Have you ever noticed that it can be much nicer to see someone in person than to speak to them on the phone? Even in this age of technology, when it is easy to video-conference across the world and see and hear the person you are speaking to, it is still different to actually be there with that person. Tickets to see a performer in concert often cost more than the price of a DVD of that concert, even though the experience of being there often consists of watching the show on a giant screen. There is still great inherent value in being in close proximity with that person. Likewise, the experience of seeing a celebrity walking down the street is more highly valued than that of seeing the same celebrity interviewed on television, even though the interview is likely to give much greater access into that person’s thoughts and expression. Touching a celebrity- even just shaking a hand – is valued more highly than reading a dozen books about the same figure. Think of Beatlemania, when mobs became hysterical over the mere presence of a Beatle in their midst, striving to have any sort of contact possible. Whatever it is that accounts for the value of being there in person it is not something we can measure or reproduce. We can reproduce sight and sound. We’re not talking about the sensation of touch or smell or taste. There must exist something else, another sense, which can account for the experience of being near a person. Perhaps individuals like Elvis, John Lennon or Dr. Martin Luther King were able to affect that sense in a greater way than ordinary people, accounting for the tremendous power of presence that they were known to have in person. Perhaps there is value in being in a crowd that does not come from simply sharing the same values and ideas. I would postulate that adherents to liberal politics in this country tend to be more likely to be comfortable with technology and to communicate more often by email, blog and websites and that right-wingers are more likely to congregate in churches and meeting halls to share their ideology. Back in the days of the civil rights movement, the left was a good deal more unified than it is now and it also was more likely to congregate, either in churches, coffehouses or concert halls where activist preachers and singers rallied the crowd. This motivated huge gatherings like the March on Washington when those activists experienced both the thrill of the giant crowd and the influence of their most charismatic leaders all at once. If I am right, then what the left needs now is the Internet Charisma Protocol, a medium in which inspiration and presence may be delivered by email in the same way that a snapshot or an mp3 file may be attached. Or of course, we could make more coffeehouses and more concert halls and more performers could take the opportunity to rally their crowds to the cause. Sometimes the old technology – a guitar or a banjo and the human voice – works just fine.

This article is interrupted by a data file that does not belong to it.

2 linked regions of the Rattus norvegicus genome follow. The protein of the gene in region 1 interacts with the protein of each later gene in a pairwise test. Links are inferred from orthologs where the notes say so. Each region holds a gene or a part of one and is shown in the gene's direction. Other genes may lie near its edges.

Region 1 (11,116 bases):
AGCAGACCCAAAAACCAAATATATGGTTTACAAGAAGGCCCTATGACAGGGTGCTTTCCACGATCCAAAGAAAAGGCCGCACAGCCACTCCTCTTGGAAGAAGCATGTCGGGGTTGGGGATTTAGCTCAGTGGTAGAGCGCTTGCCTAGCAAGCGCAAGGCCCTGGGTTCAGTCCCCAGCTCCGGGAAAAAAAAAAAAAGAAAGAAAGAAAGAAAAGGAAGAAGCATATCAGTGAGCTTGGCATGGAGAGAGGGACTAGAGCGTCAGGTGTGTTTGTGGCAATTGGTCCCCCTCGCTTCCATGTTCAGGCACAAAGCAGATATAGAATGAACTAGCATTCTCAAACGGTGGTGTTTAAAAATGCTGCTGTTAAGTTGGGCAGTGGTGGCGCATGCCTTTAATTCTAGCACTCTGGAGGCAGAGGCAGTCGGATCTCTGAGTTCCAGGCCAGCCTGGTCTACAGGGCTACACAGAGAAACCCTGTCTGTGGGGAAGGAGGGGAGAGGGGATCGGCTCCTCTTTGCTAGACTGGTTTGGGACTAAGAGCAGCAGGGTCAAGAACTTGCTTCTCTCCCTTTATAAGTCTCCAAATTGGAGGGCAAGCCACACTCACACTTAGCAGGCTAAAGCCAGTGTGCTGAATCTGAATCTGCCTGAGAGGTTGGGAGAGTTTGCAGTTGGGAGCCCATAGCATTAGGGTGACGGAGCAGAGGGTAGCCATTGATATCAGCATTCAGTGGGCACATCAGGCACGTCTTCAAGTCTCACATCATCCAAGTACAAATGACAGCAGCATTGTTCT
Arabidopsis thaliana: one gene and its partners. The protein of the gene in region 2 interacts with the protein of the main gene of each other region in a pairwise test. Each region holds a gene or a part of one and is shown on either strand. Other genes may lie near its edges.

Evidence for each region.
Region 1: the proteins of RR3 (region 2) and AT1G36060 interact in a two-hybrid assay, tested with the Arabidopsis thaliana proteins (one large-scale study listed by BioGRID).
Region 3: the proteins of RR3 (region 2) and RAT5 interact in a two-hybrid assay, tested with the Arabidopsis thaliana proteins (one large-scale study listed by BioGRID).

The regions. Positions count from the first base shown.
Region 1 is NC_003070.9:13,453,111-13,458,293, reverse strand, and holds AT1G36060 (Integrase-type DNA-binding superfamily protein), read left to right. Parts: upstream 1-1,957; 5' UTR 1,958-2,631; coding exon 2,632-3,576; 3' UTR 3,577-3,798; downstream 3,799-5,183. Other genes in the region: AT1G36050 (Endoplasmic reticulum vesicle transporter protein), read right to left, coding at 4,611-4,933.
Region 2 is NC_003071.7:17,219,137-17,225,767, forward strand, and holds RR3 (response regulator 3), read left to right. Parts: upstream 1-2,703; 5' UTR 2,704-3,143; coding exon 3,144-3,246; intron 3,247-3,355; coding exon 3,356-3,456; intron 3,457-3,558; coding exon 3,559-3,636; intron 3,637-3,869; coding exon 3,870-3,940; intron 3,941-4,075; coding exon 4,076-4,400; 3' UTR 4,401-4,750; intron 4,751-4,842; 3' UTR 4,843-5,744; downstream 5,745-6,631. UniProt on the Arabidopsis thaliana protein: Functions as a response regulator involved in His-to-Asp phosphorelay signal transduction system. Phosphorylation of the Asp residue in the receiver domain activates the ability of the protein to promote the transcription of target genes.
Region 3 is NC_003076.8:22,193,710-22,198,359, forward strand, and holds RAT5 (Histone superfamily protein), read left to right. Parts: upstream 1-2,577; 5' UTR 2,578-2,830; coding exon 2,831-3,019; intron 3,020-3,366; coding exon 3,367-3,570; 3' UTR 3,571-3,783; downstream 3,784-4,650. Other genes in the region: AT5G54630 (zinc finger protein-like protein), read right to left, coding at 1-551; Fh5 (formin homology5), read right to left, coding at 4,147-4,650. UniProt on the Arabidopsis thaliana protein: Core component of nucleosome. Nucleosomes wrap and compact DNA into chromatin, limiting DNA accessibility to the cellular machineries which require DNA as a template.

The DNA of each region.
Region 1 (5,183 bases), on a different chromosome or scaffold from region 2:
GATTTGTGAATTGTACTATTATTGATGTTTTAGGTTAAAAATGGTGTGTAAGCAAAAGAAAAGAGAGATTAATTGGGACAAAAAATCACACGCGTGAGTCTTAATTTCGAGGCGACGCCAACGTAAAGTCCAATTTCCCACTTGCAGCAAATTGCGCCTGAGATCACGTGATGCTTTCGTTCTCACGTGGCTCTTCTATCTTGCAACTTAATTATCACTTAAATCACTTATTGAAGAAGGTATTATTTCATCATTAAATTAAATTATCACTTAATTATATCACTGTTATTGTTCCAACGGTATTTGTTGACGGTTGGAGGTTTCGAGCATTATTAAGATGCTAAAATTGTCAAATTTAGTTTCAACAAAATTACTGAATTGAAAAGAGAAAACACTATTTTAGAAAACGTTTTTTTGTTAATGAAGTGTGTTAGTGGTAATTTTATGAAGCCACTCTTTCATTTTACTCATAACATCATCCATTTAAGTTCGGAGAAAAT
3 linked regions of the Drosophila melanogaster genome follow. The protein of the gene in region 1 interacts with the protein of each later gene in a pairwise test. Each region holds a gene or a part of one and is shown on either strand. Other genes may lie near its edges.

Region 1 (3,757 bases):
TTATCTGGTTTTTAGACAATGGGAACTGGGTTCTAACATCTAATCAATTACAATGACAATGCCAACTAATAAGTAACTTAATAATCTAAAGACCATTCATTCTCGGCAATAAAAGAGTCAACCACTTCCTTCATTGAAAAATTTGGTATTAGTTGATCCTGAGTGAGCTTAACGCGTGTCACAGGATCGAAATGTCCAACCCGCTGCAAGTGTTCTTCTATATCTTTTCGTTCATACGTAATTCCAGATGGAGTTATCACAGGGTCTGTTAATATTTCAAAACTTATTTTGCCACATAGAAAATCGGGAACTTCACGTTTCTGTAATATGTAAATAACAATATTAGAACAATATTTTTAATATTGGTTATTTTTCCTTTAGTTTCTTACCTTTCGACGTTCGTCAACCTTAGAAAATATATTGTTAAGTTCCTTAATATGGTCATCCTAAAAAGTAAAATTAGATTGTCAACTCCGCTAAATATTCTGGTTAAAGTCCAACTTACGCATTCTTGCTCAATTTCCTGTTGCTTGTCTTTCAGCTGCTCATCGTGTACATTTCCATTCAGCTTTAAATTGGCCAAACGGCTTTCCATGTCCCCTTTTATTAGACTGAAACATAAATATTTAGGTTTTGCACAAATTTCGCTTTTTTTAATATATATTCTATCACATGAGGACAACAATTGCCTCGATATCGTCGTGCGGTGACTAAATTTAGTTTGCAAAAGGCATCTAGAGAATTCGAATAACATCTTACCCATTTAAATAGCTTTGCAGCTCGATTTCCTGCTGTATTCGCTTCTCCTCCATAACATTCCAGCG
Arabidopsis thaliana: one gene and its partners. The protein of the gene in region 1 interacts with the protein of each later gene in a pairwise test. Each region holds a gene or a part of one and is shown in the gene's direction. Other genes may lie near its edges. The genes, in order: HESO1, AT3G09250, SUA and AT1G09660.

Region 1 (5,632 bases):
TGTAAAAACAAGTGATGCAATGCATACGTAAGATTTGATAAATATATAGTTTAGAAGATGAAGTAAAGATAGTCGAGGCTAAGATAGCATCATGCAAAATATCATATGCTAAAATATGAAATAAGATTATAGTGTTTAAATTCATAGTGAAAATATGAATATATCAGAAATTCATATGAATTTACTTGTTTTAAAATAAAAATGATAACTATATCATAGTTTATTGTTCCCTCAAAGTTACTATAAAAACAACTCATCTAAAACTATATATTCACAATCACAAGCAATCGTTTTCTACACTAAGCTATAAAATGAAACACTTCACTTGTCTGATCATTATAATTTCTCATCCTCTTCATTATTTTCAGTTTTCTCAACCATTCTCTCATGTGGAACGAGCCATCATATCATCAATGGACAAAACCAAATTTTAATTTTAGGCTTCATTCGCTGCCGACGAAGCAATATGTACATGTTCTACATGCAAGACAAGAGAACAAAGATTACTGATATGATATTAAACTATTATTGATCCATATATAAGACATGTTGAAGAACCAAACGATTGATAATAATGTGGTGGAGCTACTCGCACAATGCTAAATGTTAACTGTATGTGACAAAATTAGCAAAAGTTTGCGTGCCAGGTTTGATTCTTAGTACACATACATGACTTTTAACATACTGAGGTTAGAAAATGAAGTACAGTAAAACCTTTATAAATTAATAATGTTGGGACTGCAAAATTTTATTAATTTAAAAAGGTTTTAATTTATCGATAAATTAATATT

June 26th, 2006